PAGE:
Cake Decorating - Rolled Fondant

To get really smooth cakes, you can cover the whole cake in rolled fondant.  Instructions are here:

I don’t like to use Wilton fondant to cover whole cakes.  The texture is very difficult to work with, and it doesn’t taste good.   (Because the Wilton product is very stiff and dry, it is hard to get it thin enough and it cracks very easily.  You cannot cover big cakes, like R2, with Wilton fondant.) 

If you are serious about covering your cakes, invest in a higher quality fondant, such as Satin Ice.  Usually you have to order the better fondants by the tub.  Here is a link to fondant reviews:    You can get wonderful flavors and colors of high-end fondant.  I once had a tub of Belgian chocolate fondant – the cakes tasted like they were covered in fudge!   I also note that Duff’s fondant rated well, but I haven’t used it.  It is available in many places, including craft stores, so it might be worth trying.

In addition to good quality fondant, a few tools are useful.  You need a large, non-stick rolling pin and a tool to smooth the fondant one the cake.  You can find these tools in the cake aisle of your local craft store.  You also need a large, clean, smooth surface to roll the fondant.  

To begin, knead the fondant very well, working in a little Crisco and color if desired. Dust the surface and the fondant with powdered sugar, and turn/flip the fondant as you roll to keep it from sticking.  When you roll the fondant, you may see some air bubbles.  Use a straight pin to punch the bubble and keep rolling to smooth.  Roll like pie crust - in all directions, to keep the thickness even.   You want the final sheet to be as thin as possible - 1/8" or less.  I also always keep a tape measure on hand to make sure I've rolled a big enough piece. You can also judge size using your cake pan or a cake round.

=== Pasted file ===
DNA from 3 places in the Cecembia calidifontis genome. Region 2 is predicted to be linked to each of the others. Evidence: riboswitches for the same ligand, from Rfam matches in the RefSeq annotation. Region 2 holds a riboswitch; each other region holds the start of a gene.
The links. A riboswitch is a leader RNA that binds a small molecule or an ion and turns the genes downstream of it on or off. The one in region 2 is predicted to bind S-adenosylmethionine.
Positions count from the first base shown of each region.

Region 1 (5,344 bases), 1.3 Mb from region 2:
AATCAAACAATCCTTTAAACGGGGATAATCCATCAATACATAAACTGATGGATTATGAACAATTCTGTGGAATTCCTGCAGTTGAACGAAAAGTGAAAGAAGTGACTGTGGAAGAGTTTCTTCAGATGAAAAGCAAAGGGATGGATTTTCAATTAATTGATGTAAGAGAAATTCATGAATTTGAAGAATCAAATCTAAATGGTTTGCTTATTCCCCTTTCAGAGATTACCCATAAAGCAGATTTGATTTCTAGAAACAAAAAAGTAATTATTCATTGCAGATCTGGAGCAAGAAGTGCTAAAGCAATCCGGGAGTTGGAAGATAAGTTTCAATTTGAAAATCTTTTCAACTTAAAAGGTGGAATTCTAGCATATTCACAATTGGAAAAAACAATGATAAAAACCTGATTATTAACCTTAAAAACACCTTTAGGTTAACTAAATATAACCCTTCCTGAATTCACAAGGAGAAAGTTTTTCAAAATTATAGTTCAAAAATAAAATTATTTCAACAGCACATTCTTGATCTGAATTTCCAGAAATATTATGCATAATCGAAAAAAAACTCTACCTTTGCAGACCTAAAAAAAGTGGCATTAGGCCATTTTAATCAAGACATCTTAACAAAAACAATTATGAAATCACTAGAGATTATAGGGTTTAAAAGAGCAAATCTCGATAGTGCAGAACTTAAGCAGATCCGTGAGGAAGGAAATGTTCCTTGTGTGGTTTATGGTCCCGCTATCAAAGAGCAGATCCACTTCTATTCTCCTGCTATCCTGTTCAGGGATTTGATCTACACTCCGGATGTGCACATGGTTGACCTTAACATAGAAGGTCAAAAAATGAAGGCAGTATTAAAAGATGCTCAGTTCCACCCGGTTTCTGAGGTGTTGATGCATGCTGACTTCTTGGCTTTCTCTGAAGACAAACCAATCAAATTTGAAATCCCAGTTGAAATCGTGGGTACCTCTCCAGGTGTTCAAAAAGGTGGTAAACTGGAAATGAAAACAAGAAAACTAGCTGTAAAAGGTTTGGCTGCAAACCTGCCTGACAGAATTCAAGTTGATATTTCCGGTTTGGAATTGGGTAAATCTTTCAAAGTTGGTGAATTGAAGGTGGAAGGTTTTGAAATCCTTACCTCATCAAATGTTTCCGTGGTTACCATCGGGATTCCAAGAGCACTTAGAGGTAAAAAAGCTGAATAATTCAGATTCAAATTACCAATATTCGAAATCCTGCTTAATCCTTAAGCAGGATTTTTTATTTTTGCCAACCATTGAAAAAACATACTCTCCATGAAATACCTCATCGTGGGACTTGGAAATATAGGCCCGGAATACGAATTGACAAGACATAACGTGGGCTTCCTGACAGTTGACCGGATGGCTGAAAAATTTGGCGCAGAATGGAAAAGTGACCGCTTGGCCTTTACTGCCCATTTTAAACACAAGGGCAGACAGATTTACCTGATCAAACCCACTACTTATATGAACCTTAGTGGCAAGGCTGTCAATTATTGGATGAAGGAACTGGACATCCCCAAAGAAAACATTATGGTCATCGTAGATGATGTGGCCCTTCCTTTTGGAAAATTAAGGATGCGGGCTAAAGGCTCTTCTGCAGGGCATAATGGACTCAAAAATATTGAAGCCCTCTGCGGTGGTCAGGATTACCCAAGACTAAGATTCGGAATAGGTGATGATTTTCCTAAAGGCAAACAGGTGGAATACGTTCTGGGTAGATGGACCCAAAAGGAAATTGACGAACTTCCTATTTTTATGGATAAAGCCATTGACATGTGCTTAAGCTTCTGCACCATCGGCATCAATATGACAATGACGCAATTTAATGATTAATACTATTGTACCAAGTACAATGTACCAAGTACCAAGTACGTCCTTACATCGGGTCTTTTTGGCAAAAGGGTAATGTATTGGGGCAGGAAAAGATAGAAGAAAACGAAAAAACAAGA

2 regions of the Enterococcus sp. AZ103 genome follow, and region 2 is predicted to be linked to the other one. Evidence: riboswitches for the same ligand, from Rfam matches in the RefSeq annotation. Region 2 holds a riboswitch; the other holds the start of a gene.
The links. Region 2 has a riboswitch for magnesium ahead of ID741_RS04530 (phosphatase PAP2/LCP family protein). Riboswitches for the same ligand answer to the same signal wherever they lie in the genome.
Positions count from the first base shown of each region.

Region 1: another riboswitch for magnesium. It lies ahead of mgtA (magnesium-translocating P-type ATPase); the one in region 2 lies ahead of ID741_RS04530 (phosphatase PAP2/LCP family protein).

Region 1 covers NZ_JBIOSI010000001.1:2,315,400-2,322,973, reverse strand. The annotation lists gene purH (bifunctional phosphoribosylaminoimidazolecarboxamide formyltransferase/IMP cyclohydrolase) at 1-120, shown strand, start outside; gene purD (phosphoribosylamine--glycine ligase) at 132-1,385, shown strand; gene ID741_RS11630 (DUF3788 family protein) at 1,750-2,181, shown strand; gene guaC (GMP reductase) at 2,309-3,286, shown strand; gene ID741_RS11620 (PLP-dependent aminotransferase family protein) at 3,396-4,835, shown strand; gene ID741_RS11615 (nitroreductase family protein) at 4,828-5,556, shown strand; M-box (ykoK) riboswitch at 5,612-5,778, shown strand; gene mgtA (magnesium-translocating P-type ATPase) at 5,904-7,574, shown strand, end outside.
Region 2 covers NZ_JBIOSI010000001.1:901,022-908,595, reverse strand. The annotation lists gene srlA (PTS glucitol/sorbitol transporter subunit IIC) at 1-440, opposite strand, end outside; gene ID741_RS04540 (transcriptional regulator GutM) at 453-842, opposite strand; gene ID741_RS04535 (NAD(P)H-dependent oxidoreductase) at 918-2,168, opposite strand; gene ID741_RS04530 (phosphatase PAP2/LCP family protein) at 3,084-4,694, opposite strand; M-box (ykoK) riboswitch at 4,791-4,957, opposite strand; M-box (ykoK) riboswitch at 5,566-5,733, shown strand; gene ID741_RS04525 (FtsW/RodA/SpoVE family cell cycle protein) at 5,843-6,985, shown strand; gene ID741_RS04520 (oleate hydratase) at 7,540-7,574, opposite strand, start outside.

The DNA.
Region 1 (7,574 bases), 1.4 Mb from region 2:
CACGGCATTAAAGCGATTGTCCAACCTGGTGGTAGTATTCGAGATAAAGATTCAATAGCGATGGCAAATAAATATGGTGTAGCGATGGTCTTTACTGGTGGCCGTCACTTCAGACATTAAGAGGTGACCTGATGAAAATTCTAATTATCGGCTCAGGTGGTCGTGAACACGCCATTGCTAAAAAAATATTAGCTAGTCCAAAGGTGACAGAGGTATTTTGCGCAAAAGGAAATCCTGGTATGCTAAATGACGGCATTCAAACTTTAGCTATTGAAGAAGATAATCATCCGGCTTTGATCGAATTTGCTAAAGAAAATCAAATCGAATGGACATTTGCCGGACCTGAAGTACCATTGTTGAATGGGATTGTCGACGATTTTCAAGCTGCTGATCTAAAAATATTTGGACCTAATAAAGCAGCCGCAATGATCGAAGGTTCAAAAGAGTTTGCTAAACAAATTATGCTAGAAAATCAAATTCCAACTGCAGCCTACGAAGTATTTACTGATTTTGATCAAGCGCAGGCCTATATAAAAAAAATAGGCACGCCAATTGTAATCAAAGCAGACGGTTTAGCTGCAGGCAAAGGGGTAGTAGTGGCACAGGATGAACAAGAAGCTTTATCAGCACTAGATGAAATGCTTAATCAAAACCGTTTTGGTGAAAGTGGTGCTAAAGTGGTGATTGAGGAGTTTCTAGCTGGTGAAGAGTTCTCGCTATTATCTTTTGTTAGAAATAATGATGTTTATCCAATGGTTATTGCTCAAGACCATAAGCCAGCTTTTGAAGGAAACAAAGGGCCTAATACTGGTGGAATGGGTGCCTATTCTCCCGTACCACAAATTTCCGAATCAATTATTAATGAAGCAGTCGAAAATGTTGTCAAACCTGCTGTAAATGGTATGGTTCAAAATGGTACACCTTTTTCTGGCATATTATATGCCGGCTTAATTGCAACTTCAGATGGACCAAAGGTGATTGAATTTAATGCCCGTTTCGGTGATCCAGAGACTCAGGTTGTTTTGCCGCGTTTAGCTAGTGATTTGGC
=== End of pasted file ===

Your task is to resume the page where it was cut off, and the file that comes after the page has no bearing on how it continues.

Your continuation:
Tip - before starting to roll the fondant, remove rings and dangling bracelets.  It's very hard to smooth out nicks made by jewelry when you rub the fondant with your hands.  Trust me, it always happens!  

To move the fondant to your cake, roll it onto your rolling pin, then unroll over a dry, crumb coated cake.  Smooth from the top down, using a flat tool. Trim with a very sharp paring knife or a pizza cutter.  (You can get a small "pizza-style" cutter just for fondant - if you are doing a lot, it makes trimming very easy.  On the sides, you may need to trim and cut excess away where is there is an overlap or wrinkle, trim carefully, then smooth the seam flat.  High quality fondant will smooth nicely so the seam will almost disappear. 

Covering cakes with rolled fondant is definitely a more advanced technique, but with practice you can do it.  Start with small cakes and work up!  

Artist pallet cake covered in Belgian Chocolate Fondant.  The brush was made with Wilton fondant (wrapped around a skewer).  The paint pots are Wilton tube icing, warmed in my microwave so I could pour the icing into depressions that I made with a small ball.  Finished the cake with small balls of chocolate fondant around the base.  Cake is baked in the Wilton large paisley cake pan.